I’m glad that you like to do public service. I think it’s important to have people who have been involved with the WSIB, people who, obviously, have your background as a lawyer; I think that’s important as well. But we’ve got to find a way to fix the system because my office is just—and they’re desperate.

A lot of other things happen. It’s not nice to say, but a lot of other things—you’ve seen marriage breakups. When people don’t have money, they get desperate. Hopefully, over the next little while, we can fix the system, because it certainly isn’t fair to injured workers in the province of Ontario.

Ms. Laura Bradbury: I agree with you that delay is certainly a serious concern, and it’s the major concern that the commission looked at. We were able to help quite a few people with that. I know the chair of the tribunal is committed to dealing with this issue as well. So I appreciate your comments on that.

Mr. Wayne Gates: Thank you.

The Chair (Mr. John Fraser): Now we’ll move to the government side. You have about eight minutes and 20 seconds: Ms. Vermile.

Ms. Daiene Vernile: Vernile.

The Chair (Mr. John Fraser): I know. As soon as I did that—Ms. Vernile.

Ms. Daiene Vernile: There’s a famous football coach in the States, Dick Vermeil, and I get mistaken for him many times—well, not him, but the name.

Ms. Bradbury, thank you very much for coming and speaking to us today. It would appear that you were retired. Is that correct?

Ms. Laura Bradbury: Yes.

Ms. Daiene Vernile: What is it about this part-time position that interested you, that you wanted to apply for it?

Ms. Laura Bradbury: As you know, I retired two and a half years ago, and I was very busy initially with volunteer work that I do with the Forum of Canadian Ombudsman. Then we got that moving along, and I thought, “I’ve got time and energy and commitment.” And I just happened to see the ad from the Public Appointments Secretariat and thought perhaps I could make a contribution. I was ready to commit to that. I told the chair that I have time and that I can be flexible and I’d like to help out as much as I can with respect to the workload.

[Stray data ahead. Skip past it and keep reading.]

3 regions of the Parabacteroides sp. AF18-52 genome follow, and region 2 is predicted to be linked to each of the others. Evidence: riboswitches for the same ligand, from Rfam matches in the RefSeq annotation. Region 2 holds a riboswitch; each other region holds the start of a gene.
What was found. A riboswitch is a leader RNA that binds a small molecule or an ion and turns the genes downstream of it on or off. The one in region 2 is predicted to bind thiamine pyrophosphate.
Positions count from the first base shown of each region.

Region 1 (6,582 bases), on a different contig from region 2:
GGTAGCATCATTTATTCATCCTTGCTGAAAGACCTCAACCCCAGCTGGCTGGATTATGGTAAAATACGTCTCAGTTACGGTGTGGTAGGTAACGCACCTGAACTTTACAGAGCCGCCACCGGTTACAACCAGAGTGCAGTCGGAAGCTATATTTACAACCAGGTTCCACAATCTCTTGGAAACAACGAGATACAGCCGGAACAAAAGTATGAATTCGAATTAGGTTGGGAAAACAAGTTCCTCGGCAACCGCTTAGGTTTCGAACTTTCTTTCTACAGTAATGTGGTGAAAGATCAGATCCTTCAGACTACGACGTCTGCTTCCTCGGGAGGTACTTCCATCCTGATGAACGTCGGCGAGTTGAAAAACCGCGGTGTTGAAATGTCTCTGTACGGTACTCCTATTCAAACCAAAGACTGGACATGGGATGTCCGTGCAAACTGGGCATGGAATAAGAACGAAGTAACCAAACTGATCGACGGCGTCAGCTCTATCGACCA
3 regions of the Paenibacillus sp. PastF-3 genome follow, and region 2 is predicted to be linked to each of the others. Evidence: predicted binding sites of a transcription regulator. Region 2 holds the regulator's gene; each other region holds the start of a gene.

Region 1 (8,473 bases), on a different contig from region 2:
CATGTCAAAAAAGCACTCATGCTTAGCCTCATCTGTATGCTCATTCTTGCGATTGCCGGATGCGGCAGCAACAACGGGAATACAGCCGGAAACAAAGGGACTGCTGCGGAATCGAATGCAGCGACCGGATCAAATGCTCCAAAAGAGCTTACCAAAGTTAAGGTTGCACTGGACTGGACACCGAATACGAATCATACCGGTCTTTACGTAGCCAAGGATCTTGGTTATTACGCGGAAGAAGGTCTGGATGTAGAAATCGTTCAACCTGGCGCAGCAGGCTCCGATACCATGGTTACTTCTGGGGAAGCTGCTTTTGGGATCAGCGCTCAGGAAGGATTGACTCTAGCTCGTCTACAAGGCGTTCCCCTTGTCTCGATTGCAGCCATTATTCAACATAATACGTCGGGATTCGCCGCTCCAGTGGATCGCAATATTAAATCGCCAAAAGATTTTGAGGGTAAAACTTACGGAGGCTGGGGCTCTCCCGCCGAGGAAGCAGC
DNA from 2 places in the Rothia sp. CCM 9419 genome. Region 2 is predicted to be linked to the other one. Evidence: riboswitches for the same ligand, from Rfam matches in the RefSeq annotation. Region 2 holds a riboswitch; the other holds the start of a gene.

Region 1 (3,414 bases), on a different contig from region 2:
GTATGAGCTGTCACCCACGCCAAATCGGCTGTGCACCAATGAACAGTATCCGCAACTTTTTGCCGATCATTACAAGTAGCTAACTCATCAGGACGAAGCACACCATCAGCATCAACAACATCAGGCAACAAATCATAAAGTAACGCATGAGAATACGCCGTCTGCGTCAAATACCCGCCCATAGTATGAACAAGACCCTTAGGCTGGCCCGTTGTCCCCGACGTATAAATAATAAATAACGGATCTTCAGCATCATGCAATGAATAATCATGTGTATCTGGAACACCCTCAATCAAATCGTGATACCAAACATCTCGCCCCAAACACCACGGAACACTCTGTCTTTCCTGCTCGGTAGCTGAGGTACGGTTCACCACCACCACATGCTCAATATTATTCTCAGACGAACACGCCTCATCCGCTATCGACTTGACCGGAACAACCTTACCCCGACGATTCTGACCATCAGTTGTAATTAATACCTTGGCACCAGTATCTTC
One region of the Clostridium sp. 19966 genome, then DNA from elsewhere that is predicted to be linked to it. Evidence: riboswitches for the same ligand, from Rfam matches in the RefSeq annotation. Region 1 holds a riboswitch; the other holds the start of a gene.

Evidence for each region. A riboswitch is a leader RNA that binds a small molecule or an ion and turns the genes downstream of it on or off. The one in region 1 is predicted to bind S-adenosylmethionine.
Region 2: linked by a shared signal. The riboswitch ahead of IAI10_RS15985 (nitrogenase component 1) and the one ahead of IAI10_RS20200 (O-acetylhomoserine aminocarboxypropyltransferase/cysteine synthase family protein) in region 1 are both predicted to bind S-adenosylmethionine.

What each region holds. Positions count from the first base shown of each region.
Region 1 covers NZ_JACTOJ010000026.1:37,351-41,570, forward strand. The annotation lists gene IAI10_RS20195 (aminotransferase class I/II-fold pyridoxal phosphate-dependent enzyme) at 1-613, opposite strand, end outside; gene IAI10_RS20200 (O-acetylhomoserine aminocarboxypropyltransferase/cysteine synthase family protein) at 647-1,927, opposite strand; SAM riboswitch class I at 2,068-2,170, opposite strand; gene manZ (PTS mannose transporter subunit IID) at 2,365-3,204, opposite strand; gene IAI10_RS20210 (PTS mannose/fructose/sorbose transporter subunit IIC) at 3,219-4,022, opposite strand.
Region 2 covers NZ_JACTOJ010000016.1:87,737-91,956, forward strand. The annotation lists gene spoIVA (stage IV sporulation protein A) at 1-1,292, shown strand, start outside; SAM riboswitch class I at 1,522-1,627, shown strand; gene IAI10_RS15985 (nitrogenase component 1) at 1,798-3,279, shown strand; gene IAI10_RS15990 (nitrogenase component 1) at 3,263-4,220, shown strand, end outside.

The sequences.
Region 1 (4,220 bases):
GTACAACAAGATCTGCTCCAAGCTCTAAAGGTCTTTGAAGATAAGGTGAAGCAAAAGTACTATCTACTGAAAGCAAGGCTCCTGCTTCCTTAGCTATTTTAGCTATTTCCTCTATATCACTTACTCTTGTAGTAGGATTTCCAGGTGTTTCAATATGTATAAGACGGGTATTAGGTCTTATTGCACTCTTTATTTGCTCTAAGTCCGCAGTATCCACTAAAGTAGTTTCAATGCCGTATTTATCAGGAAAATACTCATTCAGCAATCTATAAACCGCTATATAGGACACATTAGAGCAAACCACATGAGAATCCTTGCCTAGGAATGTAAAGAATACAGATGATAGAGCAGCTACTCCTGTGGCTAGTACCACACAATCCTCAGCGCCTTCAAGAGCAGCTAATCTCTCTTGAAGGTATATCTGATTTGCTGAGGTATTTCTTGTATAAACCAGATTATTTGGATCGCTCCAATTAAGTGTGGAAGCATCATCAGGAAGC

Ms. Daiene Vernile: What unique qualities do you think that you will bring to the position?

Ms. Laura Bradbury: I have a lot of experience in the area of workers’ compensation, and a fairly broad experience. I’ve got experience both as an adjudicator and as an ombudsman, so I’ve been able to look at the issues from many different angles. I have experience both in Ontario and British Columbia. I think, from the chair’s statement, that having adjudicators who are experienced in and knowledgeable about workers’ compensation is one of the main criteria that he’s looking for, in terms of having people who can help with the caseload.